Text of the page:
Seishi Yokomizo (1902 – 81)–Updated 4 July 2022

descargaSeishi Yokomizo was a Japanese novelist in the Shōwa era (1926–1989). Yokomizo was born in the city of Kobe, Hyōgo. He read detective stories as a boy and in 1921, while employed by the Daiichi Bank, published his first story in the popular magazine “Shin Seinen” (New Youth). He graduated from Osaka Pharmaceutical College (currently part of Osaka University) with a degree in pharmacy, and initially intended to take over his family’s drug store even though sceptical of the contemporary ahistorical attitude towards drugs. However, drawn by his interest in literature, and the encouragement of Edogawa Rampo, he went to Tokyo instead, where he was hired by the Hakubunkan publishing company in 1926. After serving as editor in chief of several magazines, he resigned in 1932 to devote himself full-time to writing. Yokomizo was attracted to the literary genre of historical fiction, especially that of the historical detective novel. In July 1934, while resting in the mountains of Nagano to recuperate from tuberculosis, he completed his first novel Onibi, which was published in 1935, although parts were immediately censored by the authorities. Undeterred, Yokomizo followed on his early success with a second novel Ningyo Sashichi torimonocho (1938–1939). However, during World War II, he faced difficulties in getting his works published due to the wartime conditions, and was in severe financial problems. The lack of Streptomycin and other antibiotics also meant that his tuberculosis could not be properly treated, and he joked with friends that it was a race to see whether he would die of disease or of starvation. However, soon after the end of World War II, his works received wide recognition and he developed an enormous fan following. He published many works via Kodansha’s Weekly Shōnen Magazine in serialized form, concentrating only on popular mystery novels, based on the orthodox western detective story format, starting with Honjin satsujin jiken (The Honjin Murders) and Chōchō Satsujin Jinken (both in 1946). His works became the model for postwar Japanese mystery writing. He was also often called the “Japanese John Dickson Carr” after the writer whom he admired. Yokomizo is most well known for creating the private detective character Kosuke Kindaichi. Many of his works have been made into movies. Yokomizo died of colon cancer in 1981. His grave is at the Seishun-en cemetery in Kawasaki, Kanagawa. The Yokomizo Seishi Prize is a literary award established in 1980 by the Kadokawa Shoten publishing company and the Tokyo Broadcasting System in honor of Yokomizo. It is awarded annually to a previously unpublished novel-length mystery. (Source: Wikipedia)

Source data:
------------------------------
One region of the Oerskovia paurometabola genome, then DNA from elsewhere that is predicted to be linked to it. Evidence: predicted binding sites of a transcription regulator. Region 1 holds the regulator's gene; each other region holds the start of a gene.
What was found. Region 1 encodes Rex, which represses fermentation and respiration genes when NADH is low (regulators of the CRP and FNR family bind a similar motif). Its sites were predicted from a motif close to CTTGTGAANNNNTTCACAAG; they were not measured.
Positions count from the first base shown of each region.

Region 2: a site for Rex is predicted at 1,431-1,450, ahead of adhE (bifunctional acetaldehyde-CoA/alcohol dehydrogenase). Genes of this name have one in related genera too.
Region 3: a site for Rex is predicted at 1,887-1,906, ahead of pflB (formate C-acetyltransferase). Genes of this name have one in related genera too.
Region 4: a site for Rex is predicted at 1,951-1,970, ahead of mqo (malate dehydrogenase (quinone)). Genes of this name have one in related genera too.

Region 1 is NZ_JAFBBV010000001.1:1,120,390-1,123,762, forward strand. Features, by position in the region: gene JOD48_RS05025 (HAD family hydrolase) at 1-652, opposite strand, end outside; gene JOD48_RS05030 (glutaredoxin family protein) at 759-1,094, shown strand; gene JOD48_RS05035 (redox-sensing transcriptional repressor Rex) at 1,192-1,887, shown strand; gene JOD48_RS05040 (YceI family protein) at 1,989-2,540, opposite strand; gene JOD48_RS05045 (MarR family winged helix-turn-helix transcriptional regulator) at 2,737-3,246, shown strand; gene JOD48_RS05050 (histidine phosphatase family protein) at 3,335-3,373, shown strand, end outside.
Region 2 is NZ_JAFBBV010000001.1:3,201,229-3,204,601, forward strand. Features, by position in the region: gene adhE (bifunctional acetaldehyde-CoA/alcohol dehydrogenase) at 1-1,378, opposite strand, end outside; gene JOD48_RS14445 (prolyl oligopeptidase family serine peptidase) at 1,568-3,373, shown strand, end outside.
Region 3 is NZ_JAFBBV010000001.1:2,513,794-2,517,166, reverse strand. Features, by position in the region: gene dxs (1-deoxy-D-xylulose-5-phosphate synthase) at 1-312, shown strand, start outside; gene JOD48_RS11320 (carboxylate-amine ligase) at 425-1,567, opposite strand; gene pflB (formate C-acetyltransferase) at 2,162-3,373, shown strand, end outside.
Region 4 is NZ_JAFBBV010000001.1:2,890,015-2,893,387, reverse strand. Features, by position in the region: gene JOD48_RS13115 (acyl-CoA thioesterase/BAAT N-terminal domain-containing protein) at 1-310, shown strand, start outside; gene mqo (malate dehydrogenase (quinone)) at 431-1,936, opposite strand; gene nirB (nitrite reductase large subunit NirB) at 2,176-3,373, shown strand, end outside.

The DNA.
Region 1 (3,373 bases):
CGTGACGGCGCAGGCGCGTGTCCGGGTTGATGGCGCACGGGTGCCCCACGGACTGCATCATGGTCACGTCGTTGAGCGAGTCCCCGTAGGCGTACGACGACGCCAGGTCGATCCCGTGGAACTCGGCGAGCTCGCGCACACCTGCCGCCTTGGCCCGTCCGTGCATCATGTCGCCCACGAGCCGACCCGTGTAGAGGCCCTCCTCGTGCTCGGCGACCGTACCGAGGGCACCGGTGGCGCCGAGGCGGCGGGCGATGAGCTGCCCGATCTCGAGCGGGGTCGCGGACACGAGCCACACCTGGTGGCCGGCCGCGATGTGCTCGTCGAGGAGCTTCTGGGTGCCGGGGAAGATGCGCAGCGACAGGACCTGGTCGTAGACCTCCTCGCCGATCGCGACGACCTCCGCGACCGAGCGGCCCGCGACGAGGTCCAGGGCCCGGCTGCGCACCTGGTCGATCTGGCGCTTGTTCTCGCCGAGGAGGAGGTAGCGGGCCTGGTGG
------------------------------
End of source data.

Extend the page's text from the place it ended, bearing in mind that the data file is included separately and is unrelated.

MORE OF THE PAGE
English Translations

  • The Honjin Murders (本陣殺人事件 Honjin satsujin jiken, April 1946) translated by Louise Heal Kawai. Pushkin Vertigo, 2019; ISBN 9781782275008
  • Gokumon Island (獄門島 Gokumontō, January 1947 – October 1948) translated by Louise Heal Kawai. Pushkin Vertigo, 2022; ISBN 9781782277415
  • The Village of Eight Graves (八つ墓村 Yatsuhakamura, March 1949 – March 1951) translated by Bryan Karetnyk. Pushkin Vertigo, 2021; ISBN 9781782277453
  • The Inugami Curse (犬神家の一族 Inugamike no ichizoku, January 1950 – May 1951) translated by Yumiko Yamazaki. Stone Bridge Press, 2007; ISBN 9781933330310. Later published by Pushkin Vertigo, 2020; ISBN 978-1-78227-503-9

I read The Inugami Curse (Spanish title: El clan de los Inugami). My post is here, and I’m looking forward to read the rest of his books available from Pushkin Vertigo. Stay tuned.

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